Get it right in the first instance: TCS mantra for government orders

India as a market for IT services is different, unlike markets like the US and Europe, India is skewed towards projects (led by government) rather than accounts. Hence when working on large mission mode government projects, for Tata Consultancy Services (TCS) the focus is always on getting it right in first instance. This means that the systems architect has to be spot on, and critical focus has to be given on user interface design and testing, because any project in India has to cater to scale that is unheard of anywhere else. “The strategy for us has been to to get it first.....
India as a market for IT services is different, unlike markets like the US and Europe, India is skewed towards projects (led by government) rather than accounts. Hence when working on large mission mode government projects, for Tata Consultancy Services (TCS) the focus is always on getting it right in first instance.

This means that the systems architect has to be spot on, and critical focus has to be given on user interface design and testing, because any project in India has to cater to scale that is unheard of anywhere else.

“The strategy for us has been to to get it first time right. When you look at these projects, this is critical as most of the systems will be used by citizens at large and hence scale will be huge,” said Tej Bhatla, business unit head, TCS to Business Standard. 

Bhatla believes that while the large projects started by the government of India are core transformative,t the real digitization of the government services ecosystem is yet to begin. “By real digitization we mean use of AI/ML, IoT, data analytics. So far it has been about getting the data. Since we have that foundation, the big tech initiatives will begin. This is just the tip of the iceberg,” he added. TCS is already working with various government departments (Central and State) on proof-of-concepts on the use of IoT and analytics.

The firm is among the earliest IT services players to be working on large mission mode projects such as digitizing the Department of Post, e-Passport, first generation income-tax portal, Ayushman Bharat, National Stock Exchange and many more.

However, questions have been raised on the perceived difference in Indian IT firms handling of global projects and Indian ones.

Bhatla disagrees with the comparison. “It is challenging not because of working with government departments, but because of the scale. One fundamental issue that differentiates the Indian market is that these large projects are systems integration (SI) projects. It is not just about doing a piece of work, estimating and implementing it. It typically involves going through the entire set up (hardware and software), the data centres, people management, implementing the solution, training the people and also run the project for the stipulated time,” he added.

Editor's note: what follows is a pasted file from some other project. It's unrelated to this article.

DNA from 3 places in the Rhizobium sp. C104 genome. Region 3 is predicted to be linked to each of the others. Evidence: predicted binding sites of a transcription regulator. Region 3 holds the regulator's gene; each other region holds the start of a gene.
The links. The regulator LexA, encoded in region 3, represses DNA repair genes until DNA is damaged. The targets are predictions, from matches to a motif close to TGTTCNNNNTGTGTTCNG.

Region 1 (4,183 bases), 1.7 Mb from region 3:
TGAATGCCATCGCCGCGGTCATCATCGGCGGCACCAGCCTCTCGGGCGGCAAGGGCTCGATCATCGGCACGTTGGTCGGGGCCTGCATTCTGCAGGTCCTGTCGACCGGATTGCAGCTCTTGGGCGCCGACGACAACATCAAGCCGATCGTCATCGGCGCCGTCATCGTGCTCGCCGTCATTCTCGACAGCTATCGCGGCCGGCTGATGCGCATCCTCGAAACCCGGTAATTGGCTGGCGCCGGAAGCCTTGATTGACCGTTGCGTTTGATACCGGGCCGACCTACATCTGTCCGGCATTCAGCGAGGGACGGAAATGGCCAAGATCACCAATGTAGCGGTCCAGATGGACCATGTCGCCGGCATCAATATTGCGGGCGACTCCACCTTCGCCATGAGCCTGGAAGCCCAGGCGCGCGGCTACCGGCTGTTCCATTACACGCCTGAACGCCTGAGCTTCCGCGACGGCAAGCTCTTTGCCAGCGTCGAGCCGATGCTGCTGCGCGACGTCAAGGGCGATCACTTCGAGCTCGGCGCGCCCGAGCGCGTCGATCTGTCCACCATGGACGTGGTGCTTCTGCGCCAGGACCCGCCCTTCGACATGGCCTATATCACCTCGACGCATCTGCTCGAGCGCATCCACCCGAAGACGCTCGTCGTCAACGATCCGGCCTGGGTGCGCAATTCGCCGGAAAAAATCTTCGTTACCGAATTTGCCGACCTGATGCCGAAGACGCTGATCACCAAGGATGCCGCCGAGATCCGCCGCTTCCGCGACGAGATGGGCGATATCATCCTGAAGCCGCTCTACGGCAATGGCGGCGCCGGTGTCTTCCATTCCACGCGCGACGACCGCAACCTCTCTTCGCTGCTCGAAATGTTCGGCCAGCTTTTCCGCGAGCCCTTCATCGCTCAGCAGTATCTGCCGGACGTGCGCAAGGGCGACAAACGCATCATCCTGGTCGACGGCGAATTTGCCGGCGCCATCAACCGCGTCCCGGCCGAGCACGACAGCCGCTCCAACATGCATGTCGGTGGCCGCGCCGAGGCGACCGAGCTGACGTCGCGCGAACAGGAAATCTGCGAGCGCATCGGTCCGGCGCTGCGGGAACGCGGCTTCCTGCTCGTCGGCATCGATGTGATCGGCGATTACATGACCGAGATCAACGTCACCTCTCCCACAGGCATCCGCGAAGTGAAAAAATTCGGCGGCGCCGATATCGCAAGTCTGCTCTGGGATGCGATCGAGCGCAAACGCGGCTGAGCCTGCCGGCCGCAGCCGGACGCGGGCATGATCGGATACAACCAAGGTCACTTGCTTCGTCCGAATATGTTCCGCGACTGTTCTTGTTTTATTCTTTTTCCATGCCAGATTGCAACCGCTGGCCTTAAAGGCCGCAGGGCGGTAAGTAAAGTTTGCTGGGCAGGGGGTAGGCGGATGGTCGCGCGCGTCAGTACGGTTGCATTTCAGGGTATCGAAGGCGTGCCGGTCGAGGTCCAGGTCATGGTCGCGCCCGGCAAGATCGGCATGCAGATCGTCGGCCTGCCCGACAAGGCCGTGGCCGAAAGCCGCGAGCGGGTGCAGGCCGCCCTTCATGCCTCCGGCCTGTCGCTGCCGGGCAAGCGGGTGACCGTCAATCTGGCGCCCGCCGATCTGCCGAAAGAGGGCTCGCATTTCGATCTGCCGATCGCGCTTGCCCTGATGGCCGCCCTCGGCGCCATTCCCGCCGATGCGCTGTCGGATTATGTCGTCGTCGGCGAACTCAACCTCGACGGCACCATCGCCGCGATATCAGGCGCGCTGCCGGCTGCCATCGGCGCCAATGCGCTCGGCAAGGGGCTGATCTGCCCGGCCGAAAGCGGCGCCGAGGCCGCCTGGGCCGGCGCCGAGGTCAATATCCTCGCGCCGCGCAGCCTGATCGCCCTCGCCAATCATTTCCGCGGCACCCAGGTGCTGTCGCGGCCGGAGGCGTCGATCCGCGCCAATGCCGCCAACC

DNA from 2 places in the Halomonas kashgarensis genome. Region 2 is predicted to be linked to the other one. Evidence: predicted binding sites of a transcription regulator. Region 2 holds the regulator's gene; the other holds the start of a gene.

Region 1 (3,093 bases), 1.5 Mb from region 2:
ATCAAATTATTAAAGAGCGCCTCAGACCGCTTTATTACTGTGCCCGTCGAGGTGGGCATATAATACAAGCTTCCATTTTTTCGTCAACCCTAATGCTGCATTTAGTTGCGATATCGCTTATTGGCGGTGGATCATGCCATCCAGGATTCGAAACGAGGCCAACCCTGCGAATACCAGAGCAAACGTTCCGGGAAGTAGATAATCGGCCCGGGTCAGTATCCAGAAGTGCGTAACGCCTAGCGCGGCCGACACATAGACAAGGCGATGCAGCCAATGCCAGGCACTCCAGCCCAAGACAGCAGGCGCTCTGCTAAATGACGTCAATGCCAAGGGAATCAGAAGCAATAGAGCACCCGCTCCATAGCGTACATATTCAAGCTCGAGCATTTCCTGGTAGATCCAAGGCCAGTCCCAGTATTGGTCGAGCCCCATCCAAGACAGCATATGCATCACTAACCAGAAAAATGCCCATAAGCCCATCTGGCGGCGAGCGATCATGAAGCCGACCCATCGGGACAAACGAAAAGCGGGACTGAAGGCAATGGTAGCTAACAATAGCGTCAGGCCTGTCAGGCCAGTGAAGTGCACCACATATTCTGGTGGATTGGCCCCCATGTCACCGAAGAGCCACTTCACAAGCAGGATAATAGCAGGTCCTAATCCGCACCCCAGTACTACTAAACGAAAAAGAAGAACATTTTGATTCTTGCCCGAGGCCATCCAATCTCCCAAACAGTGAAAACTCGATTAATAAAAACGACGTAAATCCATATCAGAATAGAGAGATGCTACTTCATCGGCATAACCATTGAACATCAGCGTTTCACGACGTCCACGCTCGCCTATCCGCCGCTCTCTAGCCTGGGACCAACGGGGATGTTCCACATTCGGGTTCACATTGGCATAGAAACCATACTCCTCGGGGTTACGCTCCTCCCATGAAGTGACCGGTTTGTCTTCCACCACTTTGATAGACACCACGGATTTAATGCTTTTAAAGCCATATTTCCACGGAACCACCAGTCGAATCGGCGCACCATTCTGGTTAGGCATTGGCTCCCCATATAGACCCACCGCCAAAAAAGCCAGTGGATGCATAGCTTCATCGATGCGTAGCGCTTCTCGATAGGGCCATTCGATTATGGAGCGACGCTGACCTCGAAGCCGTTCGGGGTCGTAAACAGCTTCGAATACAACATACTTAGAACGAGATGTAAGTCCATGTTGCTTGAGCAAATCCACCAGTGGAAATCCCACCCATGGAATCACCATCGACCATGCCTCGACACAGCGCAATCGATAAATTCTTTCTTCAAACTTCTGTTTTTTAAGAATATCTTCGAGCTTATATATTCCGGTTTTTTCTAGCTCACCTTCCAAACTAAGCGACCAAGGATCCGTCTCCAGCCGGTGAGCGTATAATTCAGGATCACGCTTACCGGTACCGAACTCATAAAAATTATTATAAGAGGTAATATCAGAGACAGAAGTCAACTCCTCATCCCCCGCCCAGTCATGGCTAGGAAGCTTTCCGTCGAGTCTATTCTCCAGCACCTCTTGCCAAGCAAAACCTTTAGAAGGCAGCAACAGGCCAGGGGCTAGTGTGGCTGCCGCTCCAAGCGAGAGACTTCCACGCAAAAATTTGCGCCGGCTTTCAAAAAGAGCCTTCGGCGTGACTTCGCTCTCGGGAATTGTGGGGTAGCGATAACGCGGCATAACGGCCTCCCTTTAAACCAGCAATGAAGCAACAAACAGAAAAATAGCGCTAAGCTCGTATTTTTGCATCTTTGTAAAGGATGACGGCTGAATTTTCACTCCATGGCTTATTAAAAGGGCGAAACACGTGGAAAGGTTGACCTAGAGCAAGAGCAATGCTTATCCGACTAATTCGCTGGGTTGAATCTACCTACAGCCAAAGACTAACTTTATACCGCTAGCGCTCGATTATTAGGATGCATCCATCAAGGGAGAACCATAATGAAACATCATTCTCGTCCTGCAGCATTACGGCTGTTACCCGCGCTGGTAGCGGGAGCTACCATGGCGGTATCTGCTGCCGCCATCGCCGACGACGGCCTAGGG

He gives the example of Department of Post digitization efforts, which pulled together 155,000 post offi­ces into a cohesive inter-linked system that operates on a single platform. As part of the India Post digital solution, mobile POS devices placed in the hands of postal delivery workers mean that if a rural resident can’t get to a post offi­ce, the post offi­ce will go to them. The technology platform has enabled payroll and pension disbursement for over 860,000 people within one year. India Post has given online retail a boost in India’s interiors. There have been 2.7 billion retail and about 35 million money transfer transactions carried out in one year

One of the constant complain in the recent times that Indian IT services has faced is that several of these mission mode projects are swapped with glitches. In case of TCS, during the initial days of e-passport implementation or creation of the MCA-21 portal had seen glitches. When asked if there is a solution to this, Bhatla said: “Scale is a challenge but if you get the central pieces right-- architecture, UI, right set of performance tests-- you will get it right. E-Passport, Ayushman Bharat are successful examples. I think because we have been an early player in this segment we have the right experience to take on such projects but there is learning in each project.”

For TCS, India is 5 per cent of its revenue for fiscal 2021, other than the public sector the small and medium enterprises is a big focus. “SMEs have been a huge focus of TCS in India and this segment is going to grow in future. But to be successful in India pricing has to be correct. In that context we have seen the subscription model catching up in a big way,” said Ujjwal Mathur, VP and Country head-India Business, TCS.

TCS has been saying that because project-driven market revenue from the region has been cyclical. “Indian business is a portfolio of projects rather than a portfolio of accounts. And once a project comes to an end the business also comes to an end and you need to rebid,” said Mathur.

But does agree that working on such large projects has its advantages as these can be easily replicated in other geographies. “What you build in India can be replicated across the globe, the build-up of skills that happen due to these large projects can be taken global. Working on these projects has been learning for TCS,” said Mathur.


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